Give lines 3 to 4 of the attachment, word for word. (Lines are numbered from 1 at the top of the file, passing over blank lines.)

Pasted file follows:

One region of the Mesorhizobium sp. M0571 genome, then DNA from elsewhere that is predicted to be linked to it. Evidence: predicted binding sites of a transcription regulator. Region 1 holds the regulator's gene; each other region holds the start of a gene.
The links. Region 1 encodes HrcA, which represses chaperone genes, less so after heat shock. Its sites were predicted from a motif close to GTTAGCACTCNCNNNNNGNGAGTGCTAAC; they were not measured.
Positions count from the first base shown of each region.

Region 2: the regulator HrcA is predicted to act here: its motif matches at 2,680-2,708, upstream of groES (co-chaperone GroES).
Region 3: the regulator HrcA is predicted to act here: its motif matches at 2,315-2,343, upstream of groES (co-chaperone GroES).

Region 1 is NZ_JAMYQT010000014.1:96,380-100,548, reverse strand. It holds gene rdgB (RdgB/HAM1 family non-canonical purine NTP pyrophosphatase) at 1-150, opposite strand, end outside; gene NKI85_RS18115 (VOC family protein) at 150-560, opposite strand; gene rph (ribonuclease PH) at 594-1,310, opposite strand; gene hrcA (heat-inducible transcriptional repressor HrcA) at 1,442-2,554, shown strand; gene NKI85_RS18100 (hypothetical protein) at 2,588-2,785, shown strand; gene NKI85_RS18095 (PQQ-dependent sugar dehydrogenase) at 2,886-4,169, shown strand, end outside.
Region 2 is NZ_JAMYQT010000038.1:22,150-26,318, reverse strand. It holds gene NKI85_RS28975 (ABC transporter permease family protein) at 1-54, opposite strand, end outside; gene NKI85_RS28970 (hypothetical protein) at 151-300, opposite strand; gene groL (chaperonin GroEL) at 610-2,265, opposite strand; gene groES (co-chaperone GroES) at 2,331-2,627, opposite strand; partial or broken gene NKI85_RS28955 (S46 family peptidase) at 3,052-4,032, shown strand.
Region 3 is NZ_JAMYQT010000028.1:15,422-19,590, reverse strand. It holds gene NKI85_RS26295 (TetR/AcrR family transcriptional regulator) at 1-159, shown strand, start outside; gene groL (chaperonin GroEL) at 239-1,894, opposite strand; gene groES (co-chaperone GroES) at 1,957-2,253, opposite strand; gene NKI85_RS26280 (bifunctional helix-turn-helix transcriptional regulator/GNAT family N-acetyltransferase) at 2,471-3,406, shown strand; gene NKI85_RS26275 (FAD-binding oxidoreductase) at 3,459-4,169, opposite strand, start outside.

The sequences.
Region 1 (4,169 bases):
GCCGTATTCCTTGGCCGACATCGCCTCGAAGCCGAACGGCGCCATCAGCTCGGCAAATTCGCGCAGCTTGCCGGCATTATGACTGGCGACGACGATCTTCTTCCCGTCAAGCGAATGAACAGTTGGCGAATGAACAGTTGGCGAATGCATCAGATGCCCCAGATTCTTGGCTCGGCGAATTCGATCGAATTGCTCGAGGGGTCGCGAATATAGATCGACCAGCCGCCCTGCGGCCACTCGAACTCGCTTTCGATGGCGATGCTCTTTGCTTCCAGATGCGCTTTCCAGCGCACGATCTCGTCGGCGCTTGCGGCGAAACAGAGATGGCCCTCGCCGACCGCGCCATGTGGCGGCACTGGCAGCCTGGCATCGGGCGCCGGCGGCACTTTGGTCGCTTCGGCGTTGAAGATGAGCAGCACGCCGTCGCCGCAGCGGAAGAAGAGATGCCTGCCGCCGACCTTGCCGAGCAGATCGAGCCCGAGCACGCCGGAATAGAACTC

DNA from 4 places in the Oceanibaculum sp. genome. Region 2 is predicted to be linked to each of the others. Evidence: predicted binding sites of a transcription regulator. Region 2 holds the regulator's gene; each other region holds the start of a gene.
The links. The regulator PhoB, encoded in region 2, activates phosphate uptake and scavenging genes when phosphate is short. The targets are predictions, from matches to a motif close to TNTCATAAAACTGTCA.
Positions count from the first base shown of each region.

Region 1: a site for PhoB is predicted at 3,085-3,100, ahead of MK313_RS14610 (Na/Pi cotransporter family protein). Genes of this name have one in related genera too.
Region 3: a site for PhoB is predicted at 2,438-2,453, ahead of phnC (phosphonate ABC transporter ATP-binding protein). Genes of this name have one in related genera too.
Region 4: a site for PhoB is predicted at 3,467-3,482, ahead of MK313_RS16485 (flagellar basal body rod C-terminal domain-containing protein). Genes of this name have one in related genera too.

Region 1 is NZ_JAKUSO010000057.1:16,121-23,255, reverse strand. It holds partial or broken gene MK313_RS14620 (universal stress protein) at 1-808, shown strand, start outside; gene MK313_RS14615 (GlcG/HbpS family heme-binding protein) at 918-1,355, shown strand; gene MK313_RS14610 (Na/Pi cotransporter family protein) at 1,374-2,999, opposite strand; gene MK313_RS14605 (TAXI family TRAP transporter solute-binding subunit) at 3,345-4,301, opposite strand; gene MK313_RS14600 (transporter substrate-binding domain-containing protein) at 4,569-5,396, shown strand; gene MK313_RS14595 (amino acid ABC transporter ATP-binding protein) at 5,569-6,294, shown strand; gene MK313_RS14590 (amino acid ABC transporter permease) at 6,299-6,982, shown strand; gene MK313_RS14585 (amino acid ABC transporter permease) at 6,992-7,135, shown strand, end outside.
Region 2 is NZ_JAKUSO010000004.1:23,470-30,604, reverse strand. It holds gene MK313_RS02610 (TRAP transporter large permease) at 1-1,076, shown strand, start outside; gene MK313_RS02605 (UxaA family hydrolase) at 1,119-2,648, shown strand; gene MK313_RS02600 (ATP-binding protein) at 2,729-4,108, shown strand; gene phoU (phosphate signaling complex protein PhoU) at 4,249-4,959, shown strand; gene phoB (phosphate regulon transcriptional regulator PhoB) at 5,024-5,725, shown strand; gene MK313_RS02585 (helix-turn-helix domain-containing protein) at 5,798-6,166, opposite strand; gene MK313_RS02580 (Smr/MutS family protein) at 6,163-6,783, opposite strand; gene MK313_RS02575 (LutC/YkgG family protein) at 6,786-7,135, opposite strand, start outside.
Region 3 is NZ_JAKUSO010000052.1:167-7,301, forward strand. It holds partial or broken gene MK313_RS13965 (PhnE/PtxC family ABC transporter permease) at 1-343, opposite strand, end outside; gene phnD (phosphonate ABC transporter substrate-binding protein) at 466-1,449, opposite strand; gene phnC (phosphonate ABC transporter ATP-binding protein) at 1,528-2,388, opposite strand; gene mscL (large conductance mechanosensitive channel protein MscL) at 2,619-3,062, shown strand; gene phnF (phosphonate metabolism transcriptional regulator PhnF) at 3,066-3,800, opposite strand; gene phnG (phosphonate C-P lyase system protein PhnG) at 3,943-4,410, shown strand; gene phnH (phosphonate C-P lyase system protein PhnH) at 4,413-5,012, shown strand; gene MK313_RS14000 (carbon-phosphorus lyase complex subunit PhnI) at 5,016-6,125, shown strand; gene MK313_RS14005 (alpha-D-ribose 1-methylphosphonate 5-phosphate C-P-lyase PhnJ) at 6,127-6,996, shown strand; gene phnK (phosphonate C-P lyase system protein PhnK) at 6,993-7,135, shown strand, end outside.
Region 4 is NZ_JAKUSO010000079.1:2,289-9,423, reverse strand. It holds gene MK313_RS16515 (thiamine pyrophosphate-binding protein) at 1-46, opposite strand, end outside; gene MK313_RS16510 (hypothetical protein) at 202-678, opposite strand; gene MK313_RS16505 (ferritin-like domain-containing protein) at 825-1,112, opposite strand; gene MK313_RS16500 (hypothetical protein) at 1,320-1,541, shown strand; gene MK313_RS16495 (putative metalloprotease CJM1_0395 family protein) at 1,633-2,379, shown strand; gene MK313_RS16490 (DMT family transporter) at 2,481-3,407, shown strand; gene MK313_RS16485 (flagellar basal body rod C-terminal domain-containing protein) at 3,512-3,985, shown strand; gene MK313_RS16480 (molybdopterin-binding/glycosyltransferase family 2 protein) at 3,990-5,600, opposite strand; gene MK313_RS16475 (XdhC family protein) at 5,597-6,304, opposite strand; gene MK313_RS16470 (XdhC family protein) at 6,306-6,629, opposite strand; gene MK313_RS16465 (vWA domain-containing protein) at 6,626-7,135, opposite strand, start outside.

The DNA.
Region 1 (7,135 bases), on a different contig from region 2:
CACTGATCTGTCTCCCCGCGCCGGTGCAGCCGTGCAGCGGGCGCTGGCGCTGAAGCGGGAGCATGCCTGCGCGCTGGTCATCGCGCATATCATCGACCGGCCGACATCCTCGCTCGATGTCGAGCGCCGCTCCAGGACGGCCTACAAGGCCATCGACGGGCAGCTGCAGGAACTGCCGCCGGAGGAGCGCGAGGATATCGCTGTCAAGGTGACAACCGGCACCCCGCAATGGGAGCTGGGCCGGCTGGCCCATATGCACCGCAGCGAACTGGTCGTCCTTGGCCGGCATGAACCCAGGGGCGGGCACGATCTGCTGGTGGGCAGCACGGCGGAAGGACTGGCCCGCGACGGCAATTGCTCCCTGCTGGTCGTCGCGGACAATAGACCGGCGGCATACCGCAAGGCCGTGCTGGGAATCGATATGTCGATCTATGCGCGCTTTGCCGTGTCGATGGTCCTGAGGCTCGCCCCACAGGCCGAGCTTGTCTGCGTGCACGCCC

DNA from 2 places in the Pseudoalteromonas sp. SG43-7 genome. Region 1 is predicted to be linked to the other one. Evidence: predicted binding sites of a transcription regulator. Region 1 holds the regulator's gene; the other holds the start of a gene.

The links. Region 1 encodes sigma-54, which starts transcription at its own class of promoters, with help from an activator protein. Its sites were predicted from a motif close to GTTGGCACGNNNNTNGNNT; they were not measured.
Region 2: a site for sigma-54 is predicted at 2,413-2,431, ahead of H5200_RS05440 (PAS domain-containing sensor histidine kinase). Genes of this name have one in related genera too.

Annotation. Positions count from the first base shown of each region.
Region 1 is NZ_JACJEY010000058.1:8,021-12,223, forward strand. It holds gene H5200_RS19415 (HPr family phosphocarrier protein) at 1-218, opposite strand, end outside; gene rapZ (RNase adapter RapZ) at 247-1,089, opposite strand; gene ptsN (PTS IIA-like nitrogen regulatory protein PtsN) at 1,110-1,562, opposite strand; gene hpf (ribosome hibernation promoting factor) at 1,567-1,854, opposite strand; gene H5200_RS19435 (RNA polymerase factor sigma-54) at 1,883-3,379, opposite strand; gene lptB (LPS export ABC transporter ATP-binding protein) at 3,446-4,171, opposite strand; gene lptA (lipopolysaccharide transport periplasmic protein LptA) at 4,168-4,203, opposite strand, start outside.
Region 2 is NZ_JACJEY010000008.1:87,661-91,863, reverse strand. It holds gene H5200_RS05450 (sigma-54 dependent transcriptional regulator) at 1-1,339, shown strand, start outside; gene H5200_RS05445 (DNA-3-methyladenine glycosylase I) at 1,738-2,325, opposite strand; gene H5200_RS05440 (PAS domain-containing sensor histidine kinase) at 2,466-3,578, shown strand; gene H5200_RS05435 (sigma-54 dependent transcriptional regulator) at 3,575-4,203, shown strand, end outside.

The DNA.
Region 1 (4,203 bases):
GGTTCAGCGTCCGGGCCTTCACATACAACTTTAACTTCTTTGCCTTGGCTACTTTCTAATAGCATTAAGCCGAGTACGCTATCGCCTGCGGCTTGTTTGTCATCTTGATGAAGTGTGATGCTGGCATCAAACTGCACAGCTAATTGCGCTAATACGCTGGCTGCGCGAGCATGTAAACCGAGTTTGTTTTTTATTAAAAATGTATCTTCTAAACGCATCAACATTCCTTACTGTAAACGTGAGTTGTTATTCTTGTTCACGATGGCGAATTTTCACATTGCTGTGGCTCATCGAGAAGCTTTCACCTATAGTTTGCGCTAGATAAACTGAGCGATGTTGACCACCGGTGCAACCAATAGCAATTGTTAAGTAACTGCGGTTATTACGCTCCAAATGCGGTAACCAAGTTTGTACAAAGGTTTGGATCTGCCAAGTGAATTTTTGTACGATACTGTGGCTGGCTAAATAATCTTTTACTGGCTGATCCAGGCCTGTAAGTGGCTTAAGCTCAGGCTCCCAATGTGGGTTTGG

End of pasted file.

Positions count from the first base shown of each region.

Region 2: the regulator HrcA is predicted to act here: its motif matches at 2,680-2,708, upstream of groES (co-chaperone GroES).